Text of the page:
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And ... small radius bend towards the Tip will be more resilient , as opposed to a longer radius bend taking up more length of the blade.
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Old 11-05-14, 05:45 PM
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Bianchi mid nineties RC frames were 73.5 & 43 MM . It works really well.
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Old 11-05-14, 10:06 PM
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Thanks all.
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Old 11-06-14, 02:08 PM
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When I first got involved with bike mechanics in the mid-'80's it seemed most road replacement forks came in both 40 and 45 mm rakes. A bit later 43 mm seemed to replace both of them. i expect that was to reduce inventory requirements and it was concluded the the small differences were inconsequential.
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Old 11-06-14, 02:24 PM
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Originally Posted by fietsbob View Post
And ... small radius bend towards the Tip will be more resilient , as opposed to a longer radius bend taking up more length of the blade.
These days, you need to go out of your way to find replacement forks with any curvature in the blades. Cheapness reigns supreme, and straight blade forks with offset crowns are most commonly available.
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Old 11-06-14, 02:54 PM
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saves the cost of the blade bending step too . weld paint and ship.

(SJS Thorne is saying they wont sell a Disc fork that is not straight blade)
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Old 11-06-14, 02:54 PM
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Originally Posted by HillRider View Post
When I first got involved with bike mechanics in the mid-'80's it seemed most road replacement forks came in both 40 and 45 mm rakes. A bit later 43 mm seemed to replace both of them. i expect that was to reduce inventory requirements and it was concluded the the small differences were inconsequential.
I suspect that is right.
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Old 11-07-14, 06:31 AM
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Robert, I have bikes with trail in the low 50s to the upper 50s. Stability at speed is mostly the same, stability in a tight turn is better with less trail. Head tube angle effects initial turn-in more than anything else if the fork is offset to produce the same amount of trail.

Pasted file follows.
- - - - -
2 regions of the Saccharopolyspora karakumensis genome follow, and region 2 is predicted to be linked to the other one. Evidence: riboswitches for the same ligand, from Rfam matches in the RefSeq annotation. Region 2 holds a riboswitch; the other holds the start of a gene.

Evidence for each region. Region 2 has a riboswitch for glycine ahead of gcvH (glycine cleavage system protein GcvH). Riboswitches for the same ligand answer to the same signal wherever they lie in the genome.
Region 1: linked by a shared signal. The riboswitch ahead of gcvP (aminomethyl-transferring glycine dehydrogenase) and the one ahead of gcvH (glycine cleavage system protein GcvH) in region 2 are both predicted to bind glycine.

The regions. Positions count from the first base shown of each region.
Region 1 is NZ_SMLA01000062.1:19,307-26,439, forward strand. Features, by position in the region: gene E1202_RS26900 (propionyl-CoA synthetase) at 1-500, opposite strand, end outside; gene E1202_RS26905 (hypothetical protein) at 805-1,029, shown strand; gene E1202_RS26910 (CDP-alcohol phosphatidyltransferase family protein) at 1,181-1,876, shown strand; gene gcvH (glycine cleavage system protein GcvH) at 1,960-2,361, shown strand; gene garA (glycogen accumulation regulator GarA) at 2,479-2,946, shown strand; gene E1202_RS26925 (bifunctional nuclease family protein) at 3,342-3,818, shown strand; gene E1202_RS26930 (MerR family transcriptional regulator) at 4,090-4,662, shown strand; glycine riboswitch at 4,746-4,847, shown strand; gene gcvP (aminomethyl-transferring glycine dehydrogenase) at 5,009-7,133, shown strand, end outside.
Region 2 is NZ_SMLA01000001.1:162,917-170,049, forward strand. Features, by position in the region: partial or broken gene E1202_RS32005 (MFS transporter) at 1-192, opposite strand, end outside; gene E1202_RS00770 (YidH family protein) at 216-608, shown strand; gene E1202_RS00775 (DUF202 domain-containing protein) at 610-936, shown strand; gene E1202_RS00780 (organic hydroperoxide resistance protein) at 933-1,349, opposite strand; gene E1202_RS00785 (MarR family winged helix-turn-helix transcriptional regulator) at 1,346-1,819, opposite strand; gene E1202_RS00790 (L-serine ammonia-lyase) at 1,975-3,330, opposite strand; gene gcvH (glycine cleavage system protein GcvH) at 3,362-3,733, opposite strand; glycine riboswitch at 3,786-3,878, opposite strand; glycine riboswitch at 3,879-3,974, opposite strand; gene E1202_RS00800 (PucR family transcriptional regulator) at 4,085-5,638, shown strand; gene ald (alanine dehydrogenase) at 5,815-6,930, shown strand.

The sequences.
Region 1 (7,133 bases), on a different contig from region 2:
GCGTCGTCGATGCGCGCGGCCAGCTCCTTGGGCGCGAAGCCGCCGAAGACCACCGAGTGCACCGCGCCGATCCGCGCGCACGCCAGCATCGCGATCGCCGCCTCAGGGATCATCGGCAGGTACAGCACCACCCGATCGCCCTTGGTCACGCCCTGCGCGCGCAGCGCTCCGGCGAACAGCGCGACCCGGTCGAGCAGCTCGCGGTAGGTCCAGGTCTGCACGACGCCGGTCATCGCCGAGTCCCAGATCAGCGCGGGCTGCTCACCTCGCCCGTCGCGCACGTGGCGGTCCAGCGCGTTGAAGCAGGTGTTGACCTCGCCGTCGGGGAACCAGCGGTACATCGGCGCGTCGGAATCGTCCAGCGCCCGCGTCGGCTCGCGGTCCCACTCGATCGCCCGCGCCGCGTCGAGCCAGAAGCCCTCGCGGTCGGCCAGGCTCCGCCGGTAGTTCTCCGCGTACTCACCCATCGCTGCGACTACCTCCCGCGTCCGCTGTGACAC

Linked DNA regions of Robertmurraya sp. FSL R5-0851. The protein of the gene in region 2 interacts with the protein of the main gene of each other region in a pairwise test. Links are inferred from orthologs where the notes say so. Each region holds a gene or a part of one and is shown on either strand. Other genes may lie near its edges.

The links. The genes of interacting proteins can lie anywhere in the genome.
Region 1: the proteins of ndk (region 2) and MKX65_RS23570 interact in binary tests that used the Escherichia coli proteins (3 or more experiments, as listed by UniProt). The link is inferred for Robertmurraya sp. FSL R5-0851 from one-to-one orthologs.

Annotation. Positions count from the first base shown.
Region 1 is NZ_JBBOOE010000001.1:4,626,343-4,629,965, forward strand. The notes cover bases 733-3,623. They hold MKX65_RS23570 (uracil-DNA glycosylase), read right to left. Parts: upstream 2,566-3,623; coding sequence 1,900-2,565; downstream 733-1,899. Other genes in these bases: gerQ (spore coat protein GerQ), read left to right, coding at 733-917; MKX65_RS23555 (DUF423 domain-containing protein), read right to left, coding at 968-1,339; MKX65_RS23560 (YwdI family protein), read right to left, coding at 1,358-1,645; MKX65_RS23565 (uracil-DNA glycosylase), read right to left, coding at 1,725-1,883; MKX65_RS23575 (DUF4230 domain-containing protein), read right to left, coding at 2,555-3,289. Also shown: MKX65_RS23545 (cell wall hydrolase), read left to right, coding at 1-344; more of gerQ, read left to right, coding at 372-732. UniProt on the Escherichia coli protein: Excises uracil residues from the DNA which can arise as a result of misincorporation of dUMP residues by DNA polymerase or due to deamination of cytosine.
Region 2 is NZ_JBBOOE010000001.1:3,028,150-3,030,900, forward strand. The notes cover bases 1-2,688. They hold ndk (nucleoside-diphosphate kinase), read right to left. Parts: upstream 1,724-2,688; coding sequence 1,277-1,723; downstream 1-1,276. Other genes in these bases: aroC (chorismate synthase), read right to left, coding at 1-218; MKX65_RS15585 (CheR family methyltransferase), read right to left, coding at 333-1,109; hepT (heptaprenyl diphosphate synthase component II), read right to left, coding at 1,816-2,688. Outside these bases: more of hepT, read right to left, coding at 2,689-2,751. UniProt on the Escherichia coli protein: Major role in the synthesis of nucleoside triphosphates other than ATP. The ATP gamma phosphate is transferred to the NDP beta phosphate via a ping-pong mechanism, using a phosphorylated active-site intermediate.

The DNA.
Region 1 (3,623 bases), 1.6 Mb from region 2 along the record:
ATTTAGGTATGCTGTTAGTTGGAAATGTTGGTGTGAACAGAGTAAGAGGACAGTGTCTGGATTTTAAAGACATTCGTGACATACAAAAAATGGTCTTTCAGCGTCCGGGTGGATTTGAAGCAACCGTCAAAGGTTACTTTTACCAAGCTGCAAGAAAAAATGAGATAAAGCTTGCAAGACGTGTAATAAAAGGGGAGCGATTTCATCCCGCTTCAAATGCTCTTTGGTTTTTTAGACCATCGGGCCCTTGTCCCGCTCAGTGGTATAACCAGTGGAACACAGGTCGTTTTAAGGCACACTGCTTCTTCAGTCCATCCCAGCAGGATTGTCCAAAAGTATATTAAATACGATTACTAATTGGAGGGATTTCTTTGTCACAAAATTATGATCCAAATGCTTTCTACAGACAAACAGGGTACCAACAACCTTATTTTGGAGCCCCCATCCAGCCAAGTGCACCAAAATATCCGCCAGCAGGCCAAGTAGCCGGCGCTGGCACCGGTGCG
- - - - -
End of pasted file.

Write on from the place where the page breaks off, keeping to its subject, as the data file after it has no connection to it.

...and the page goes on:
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Old 11-07-14, 08:29 AM
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Originally Posted by JohnDThompson View Post
These days, you need to go out of your way to find replacement forks with any curvature in the blades. Cheapness reigns supreme, and straight blade forks with offset crowns are most commonly available.
There is a bit more to it than just lower manufacturing cost. Making straight blade forks required accurate alignment from the beginning and that required modern jigs and welding/molding fixtures. Older curved blade forks could be aligned after brazing by bending the fork blades as needed. You can't do that with straight blade forks.
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Old 11-07-14, 09:33 AM
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Originally Posted by HillRider View Post
Older curved blade forks could be aligned after brazing by bending the fork blades as needed. You can't do that with straight blade forks.
With a malleable crown you can...
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Old 11-07-14, 11:28 AM
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Originally Posted by JohnDThompson View Post
With a malleable crown you can...
Fore-and-aft, yes. Vertically, probably not.
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Old 11-07-14, 03:33 PM
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I just learned a lot from this thread.